Give and Go Green is an initiative organized by the Eco-Reps and the Office of Residential Life and Housing to reduce the waste disposed by students at the end of the academic year. Every year when students finish exams and move out of the dorms they get rid of clothing, appliances, books, toiletries, and more that they can’t take with them over the summer. Give and Go Green redirects the otherwise discarded items from the landfill to organizations that will use them.
Steve Tolman, the Associate Director of Residential Life and Housing, was impressed by this year's results: "The Give and Go Green program was a huge success again this year. It enables us to help the community while further reducing the College's carbon footprint." Students, administrators and faculty members donated clothing, food, household goods, etc. to the collection centers located in the residence halls. "After collecting all the items to donate, it was truly staggering to look at how much stuff there was, realizing without this program all these items would have been thrown away." This year’s Give and Go Green collected:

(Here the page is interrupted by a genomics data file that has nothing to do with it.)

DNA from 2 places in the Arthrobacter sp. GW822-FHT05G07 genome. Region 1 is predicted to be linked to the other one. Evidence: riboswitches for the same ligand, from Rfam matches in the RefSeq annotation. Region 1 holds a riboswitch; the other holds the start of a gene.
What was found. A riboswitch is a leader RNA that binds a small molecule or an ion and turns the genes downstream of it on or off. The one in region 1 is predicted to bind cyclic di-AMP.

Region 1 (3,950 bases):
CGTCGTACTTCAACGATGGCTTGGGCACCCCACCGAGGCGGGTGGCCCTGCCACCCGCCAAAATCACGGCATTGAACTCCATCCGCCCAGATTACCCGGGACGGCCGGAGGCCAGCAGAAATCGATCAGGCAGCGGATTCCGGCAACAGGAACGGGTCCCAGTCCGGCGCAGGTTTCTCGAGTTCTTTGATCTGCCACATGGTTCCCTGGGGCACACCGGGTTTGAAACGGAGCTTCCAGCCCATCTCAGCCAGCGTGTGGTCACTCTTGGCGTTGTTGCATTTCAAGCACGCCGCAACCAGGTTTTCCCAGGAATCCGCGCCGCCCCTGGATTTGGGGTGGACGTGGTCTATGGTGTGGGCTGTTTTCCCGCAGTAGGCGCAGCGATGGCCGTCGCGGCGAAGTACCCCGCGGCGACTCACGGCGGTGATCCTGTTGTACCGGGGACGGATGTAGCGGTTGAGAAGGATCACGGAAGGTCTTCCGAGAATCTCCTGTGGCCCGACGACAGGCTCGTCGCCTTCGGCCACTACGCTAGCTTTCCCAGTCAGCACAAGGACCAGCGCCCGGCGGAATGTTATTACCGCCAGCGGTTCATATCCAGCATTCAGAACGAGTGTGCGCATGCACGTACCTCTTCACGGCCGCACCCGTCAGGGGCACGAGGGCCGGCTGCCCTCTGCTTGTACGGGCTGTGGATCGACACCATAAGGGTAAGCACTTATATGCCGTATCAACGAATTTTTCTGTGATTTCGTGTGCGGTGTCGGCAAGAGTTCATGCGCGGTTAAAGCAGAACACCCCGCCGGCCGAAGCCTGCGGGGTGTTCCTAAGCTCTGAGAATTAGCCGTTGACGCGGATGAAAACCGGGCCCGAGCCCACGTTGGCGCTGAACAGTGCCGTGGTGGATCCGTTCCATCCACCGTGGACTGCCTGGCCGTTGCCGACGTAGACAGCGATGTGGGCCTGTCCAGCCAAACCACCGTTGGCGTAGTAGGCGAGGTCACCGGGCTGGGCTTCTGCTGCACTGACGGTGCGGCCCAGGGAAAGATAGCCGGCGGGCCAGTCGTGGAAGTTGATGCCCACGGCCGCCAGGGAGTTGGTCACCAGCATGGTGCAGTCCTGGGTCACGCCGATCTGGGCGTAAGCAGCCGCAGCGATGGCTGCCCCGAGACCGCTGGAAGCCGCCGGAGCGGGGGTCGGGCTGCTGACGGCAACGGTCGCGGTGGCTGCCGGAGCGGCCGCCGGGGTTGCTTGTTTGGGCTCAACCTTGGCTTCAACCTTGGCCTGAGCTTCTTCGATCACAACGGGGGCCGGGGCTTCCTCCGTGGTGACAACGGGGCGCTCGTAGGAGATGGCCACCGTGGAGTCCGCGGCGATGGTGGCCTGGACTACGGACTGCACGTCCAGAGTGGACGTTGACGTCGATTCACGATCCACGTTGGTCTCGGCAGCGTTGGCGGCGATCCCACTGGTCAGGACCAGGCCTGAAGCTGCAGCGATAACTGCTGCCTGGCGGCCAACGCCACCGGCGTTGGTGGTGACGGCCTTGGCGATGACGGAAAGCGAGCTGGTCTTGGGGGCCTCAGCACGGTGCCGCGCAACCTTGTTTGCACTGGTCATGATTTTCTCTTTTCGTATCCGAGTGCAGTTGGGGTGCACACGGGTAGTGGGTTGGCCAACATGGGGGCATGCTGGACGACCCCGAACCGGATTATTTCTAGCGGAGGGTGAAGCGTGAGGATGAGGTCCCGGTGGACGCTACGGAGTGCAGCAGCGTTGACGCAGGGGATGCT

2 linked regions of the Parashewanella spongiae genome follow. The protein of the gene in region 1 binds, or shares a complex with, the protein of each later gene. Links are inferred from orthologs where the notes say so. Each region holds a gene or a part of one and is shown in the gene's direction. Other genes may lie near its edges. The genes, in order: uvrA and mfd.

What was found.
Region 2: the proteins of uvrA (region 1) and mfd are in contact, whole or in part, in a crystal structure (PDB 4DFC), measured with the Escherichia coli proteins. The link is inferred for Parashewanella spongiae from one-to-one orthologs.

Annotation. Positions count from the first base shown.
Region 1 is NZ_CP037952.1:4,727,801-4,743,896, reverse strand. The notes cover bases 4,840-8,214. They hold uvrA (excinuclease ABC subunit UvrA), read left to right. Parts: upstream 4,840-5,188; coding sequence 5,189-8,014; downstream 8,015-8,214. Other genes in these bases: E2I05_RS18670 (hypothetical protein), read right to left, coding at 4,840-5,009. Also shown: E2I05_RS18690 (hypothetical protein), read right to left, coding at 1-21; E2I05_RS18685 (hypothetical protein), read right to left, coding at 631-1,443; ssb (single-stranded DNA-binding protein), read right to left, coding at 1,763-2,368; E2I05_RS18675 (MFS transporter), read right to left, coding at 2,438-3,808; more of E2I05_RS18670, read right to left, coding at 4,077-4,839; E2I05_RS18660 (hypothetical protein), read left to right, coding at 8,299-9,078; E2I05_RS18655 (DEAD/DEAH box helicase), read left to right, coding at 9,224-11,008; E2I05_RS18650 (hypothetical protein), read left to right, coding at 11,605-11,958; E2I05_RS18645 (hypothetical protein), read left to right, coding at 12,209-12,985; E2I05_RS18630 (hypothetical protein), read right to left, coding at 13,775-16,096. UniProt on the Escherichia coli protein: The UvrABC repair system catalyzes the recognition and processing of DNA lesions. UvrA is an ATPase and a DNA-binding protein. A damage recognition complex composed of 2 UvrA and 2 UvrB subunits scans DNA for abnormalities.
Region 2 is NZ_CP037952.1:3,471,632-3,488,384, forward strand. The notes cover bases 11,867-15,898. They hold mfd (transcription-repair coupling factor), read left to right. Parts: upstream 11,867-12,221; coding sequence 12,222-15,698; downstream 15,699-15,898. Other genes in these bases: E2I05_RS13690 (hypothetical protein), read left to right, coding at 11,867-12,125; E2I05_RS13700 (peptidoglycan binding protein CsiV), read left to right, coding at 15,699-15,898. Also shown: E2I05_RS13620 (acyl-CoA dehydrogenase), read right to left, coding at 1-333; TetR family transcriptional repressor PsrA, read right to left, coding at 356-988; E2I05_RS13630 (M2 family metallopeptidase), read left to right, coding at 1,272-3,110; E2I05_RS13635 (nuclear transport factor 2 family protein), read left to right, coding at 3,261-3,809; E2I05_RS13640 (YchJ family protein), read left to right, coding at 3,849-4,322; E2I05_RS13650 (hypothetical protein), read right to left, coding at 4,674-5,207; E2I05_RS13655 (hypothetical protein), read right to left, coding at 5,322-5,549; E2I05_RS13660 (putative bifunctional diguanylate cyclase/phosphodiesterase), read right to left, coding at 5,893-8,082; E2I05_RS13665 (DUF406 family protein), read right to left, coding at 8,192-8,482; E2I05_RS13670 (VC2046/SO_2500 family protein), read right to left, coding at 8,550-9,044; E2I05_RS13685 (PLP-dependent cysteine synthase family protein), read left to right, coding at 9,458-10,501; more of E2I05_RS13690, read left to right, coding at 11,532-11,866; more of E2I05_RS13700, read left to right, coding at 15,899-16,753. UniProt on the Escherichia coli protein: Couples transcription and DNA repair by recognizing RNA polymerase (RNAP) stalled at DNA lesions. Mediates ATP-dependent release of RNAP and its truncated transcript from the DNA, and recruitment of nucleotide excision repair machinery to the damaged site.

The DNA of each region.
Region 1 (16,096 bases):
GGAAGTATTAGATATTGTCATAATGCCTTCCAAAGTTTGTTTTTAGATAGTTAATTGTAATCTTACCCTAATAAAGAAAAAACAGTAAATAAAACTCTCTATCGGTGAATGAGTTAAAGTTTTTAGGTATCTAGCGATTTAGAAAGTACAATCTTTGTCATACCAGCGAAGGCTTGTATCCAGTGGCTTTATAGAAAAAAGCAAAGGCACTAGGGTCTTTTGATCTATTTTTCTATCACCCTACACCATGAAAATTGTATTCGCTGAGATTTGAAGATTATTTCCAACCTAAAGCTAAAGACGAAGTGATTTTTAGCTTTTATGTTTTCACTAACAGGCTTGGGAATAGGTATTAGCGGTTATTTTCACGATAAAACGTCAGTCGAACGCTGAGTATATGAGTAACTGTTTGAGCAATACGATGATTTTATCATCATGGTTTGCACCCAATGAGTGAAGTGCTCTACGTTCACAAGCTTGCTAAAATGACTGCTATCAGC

The Eco-Reps worked hard to coordinate and facilitate this extraordinary program, and a special thanks goes out to EcoRep Kirsten Scheu '10 and Holly Menten-Weil '10 for taking the lead on this project as well as the non-senior EcoReps for keeping volunteers organized throughout the week. Scheu, an Eco-rep since Fall of 2007, was thrilled that "all of the items donated to The Salvation Army, Rock and Wrap it Up and the 114th Broadway-Presbyterian church will end up in great hands. But ultimately, the enormous volume that we collect and donate speaks to the massive amount of stuff that students accumulate throughout the year. As EcoReps, we hope to encourage limited and thoughtful consumption in addition to reusing, recycling and donating." Aja Hazelhoff '09, also an Eco-Rep since Fall 2007, echoed Scheu's conviction. "Witnessing the staggering volume of things--most of which are perfectly usable-- that are suddenly considered trash once move-out begins was a shock. The spatial constraints faced by college students, especially those in New York City, dictate that students really have no choice but to store only those items which are deemed essential--everything else is necessarily considered trash. What we as EcoReps wanted to do was to provide an alternative destination for the diverse array of things, everything from food to furniture to toiletries, that would otherwise end up in a dumpster."